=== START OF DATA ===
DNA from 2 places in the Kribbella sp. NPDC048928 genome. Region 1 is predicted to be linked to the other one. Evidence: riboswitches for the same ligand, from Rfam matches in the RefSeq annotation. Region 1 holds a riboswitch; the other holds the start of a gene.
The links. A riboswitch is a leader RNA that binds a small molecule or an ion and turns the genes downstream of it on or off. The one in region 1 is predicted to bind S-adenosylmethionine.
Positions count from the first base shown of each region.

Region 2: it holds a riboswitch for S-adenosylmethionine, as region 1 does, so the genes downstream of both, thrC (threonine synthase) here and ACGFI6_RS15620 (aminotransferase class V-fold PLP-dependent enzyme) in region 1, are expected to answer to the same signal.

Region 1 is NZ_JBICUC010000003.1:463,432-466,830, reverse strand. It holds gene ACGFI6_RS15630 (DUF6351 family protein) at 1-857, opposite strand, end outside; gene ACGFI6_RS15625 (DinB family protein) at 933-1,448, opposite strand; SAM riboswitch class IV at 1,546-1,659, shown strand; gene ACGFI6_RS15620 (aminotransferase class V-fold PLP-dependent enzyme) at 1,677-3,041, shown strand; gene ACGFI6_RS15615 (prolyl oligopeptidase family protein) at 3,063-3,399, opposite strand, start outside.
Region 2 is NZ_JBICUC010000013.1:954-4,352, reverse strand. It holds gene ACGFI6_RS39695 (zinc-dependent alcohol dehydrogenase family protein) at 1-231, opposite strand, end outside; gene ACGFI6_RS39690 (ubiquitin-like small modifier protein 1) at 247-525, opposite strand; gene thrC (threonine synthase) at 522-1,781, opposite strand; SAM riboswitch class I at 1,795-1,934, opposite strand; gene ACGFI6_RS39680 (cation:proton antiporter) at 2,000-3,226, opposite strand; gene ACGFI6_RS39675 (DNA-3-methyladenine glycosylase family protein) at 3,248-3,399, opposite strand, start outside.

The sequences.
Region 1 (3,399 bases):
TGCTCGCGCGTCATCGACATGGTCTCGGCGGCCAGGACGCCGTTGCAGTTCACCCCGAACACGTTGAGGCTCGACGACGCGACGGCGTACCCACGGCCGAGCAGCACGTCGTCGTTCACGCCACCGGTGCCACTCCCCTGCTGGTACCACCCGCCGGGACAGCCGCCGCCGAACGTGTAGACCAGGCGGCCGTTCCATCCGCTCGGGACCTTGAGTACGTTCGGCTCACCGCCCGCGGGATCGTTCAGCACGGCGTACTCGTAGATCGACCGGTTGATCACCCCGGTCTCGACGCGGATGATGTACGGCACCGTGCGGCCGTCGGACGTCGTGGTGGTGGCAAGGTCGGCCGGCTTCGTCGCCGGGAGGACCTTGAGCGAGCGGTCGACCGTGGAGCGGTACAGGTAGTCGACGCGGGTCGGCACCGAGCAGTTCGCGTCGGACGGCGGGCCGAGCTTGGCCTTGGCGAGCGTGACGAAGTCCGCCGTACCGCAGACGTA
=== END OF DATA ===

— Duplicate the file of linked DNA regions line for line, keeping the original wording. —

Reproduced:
DNA from 2 places in the Kribbella sp. NPDC048928 genome. Region 1 is predicted to be linked to the other one. Evidence: riboswitches for the same ligand, from Rfam matches in the RefSeq annotation. Region 1 holds a riboswitch; the other holds the start of a gene.
The links. A riboswitch is a leader RNA that binds a small molecule or an ion and turns the genes downstream of it on or off. The one in region 1 is predicted to bind S-adenosylmethionine.
Positions count from the first base shown of each region.

Region 2: it holds a riboswitch for S-adenosylmethionine, as region 1 does, so the genes downstream of both, thrC (threonine synthase) here and ACGFI6_RS15620 (aminotransferase class V-fold PLP-dependent enzyme) in region 1, are expected to answer to the same signal.

Region 1 is NZ_JBICUC010000003.1:463,432-466,830, reverse strand. It holds gene ACGFI6_RS15630 (DUF6351 family protein) at 1-857, opposite strand, end outside; gene ACGFI6_RS15625 (DinB family protein) at 933-1,448, opposite strand; SAM riboswitch class IV at 1,546-1,659, shown strand; gene ACGFI6_RS15620 (aminotransferase class V-fold PLP-dependent enzyme) at 1,677-3,041, shown strand; gene ACGFI6_RS15615 (prolyl oligopeptidase family protein) at 3,063-3,399, opposite strand, start outside.
Region 2 is NZ_JBICUC010000013.1:954-4,352, reverse strand. It holds gene ACGFI6_RS39695 (zinc-dependent alcohol dehydrogenase family protein) at 1-231, opposite strand, end outside; gene ACGFI6_RS39690 (ubiquitin-like small modifier protein 1) at 247-525, opposite strand; gene thrC (threonine synthase) at 522-1,781, opposite strand; SAM riboswitch class I at 1,795-1,934, opposite strand; gene ACGFI6_RS39680 (cation:proton antiporter) at 2,000-3,226, opposite strand; gene ACGFI6_RS39675 (DNA-3-methyladenine glycosylase family protein) at 3,248-3,399, opposite strand, start outside.

The sequences.
Region 1 (3,399 bases):
TGCTCGCGCGTCATCGACATGGTCTCGGCGGCCAGGACGCCGTTGCAGTTCACCCCGAACACGTTGAGGCTCGACGACGCGACGGCGTACCCACGGCCGAGCAGCACGTCGTCGTTCACGCCACCGGTGCCACTCCCCTGCTGGTACCACCCGCCGGGACAGCCGCCGCCGAACGTGTAGACCAGGCGGCCGTTCCATCCGCTCGGGACCTTGAGTACGTTCGGCTCACCGCCCGCGGGATCGTTCAGCACGGCGTACTCGTAGATCGACCGGTTGATCACCCCGGTCTCGACGCGGATGATGTACGGCACCGTGCGGCCGTCGGACGTCGTGGTGGTGGCAAGGTCGGCCGGCTTCGTCGCCGGGAGGACCTTGAGCGAGCGGTCGACCGTGGAGCGGTACAGGTAGTCGACGCGGGTCGGCACCGAGCAGTTCGCGTCGGACGGCGGGCCGAGCTTGGCCTTGGCGAGCGTGACGAAGTCCGCCGTACCGCAGACGTA